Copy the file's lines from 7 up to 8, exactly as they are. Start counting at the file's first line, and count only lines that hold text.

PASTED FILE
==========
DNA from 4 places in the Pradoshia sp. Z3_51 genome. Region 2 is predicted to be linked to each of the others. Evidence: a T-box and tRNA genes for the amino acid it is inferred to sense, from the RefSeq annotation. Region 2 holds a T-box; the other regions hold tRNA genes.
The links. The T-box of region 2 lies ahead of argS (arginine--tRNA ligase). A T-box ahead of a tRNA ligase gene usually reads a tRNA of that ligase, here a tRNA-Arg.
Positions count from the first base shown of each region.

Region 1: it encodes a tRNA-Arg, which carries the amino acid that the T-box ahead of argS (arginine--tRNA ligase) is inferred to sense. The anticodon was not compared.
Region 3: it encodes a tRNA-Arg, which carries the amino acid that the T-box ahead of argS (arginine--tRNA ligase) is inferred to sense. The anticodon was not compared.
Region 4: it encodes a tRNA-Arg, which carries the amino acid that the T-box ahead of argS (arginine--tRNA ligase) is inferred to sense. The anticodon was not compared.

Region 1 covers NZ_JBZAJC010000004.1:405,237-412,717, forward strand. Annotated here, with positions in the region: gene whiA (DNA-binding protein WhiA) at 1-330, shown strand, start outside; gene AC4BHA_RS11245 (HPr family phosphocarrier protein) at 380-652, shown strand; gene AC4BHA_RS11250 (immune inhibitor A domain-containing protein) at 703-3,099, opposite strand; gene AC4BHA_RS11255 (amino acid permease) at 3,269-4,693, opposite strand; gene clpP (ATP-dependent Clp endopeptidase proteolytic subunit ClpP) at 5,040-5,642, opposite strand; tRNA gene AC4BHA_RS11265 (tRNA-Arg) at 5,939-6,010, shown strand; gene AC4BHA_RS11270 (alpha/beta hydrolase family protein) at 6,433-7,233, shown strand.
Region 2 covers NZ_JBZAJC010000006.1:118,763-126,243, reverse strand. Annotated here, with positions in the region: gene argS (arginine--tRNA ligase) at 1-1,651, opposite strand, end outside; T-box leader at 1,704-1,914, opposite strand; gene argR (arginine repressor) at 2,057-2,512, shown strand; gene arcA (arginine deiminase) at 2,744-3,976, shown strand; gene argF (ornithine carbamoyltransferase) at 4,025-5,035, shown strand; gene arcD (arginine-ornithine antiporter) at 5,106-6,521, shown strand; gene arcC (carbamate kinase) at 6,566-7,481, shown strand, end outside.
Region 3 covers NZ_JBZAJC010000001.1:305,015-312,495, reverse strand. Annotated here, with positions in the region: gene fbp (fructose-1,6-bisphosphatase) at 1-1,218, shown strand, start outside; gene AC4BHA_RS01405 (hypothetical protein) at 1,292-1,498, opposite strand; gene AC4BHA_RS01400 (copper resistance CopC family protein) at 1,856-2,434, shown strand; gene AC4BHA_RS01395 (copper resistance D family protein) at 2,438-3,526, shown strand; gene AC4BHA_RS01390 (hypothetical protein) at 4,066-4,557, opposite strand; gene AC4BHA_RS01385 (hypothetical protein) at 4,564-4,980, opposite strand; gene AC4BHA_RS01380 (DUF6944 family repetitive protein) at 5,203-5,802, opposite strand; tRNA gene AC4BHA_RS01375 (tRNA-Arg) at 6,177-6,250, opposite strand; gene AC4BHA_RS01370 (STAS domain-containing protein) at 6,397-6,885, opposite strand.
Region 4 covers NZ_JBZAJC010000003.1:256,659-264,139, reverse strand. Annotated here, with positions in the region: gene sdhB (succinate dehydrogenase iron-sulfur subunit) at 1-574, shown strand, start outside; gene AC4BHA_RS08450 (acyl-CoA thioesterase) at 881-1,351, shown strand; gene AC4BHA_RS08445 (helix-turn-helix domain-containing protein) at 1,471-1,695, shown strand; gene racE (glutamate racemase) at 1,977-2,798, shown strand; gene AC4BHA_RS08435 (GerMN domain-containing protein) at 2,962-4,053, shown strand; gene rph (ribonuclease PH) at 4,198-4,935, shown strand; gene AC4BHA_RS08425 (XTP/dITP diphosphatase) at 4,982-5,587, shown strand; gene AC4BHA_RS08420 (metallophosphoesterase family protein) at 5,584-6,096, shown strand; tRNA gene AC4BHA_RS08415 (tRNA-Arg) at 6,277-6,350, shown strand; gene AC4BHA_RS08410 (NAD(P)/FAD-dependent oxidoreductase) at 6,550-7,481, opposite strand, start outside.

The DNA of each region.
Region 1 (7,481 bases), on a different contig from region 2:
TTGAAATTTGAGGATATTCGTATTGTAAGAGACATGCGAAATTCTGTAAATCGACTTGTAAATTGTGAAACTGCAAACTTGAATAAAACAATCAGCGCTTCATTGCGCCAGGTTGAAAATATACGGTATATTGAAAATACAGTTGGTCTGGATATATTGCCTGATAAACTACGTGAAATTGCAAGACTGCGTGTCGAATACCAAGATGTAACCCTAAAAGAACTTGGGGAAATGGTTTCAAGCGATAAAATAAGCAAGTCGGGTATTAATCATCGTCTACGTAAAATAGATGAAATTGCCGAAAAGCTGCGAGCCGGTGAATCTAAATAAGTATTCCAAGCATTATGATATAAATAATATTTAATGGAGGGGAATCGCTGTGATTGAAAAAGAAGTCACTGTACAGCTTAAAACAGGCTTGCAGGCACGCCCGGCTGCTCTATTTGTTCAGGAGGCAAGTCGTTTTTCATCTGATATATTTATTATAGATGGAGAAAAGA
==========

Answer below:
Region 1 covers NZ_JBZAJC010000004.1:405,237-412,717, forward strand. Annotated here, with positions in the region: gene whiA (DNA-binding protein WhiA) at 1-330, shown strand, start outside; gene AC4BHA_RS11245 (HPr family phosphocarrier protein) at 380-652, shown strand; gene AC4BHA_RS11250 (immune inhibitor A domain-containing protein) at 703-3,099, opposite strand; gene AC4BHA_RS11255 (amino acid permease) at 3,269-4,693, opposite strand; gene clpP (ATP-dependent Clp endopeptidase proteolytic subunit ClpP) at 5,040-5,642, opposite strand; tRNA gene AC4BHA_RS11265 (tRNA-Arg) at 5,939-6,010, shown strand; gene AC4BHA_RS11270 (alpha/beta hydrolase family protein) at 6,433-7,233, shown strand.
Region 2 covers NZ_JBZAJC010000006.1:118,763-126,243, reverse strand. Annotated here, with positions in the region: gene argS (arginine--tRNA ligase) at 1-1,651, opposite strand, end outside; T-box leader at 1,704-1,914, opposite strand; gene argR (arginine repressor) at 2,057-2,512, shown strand; gene arcA (arginine deiminase) at 2,744-3,976, shown strand; gene argF (ornithine carbamoyltransferase) at 4,025-5,035, shown strand; gene arcD (arginine-ornithine antiporter) at 5,106-6,521, shown strand; gene arcC (carbamate kinase) at 6,566-7,481, shown strand, end outside.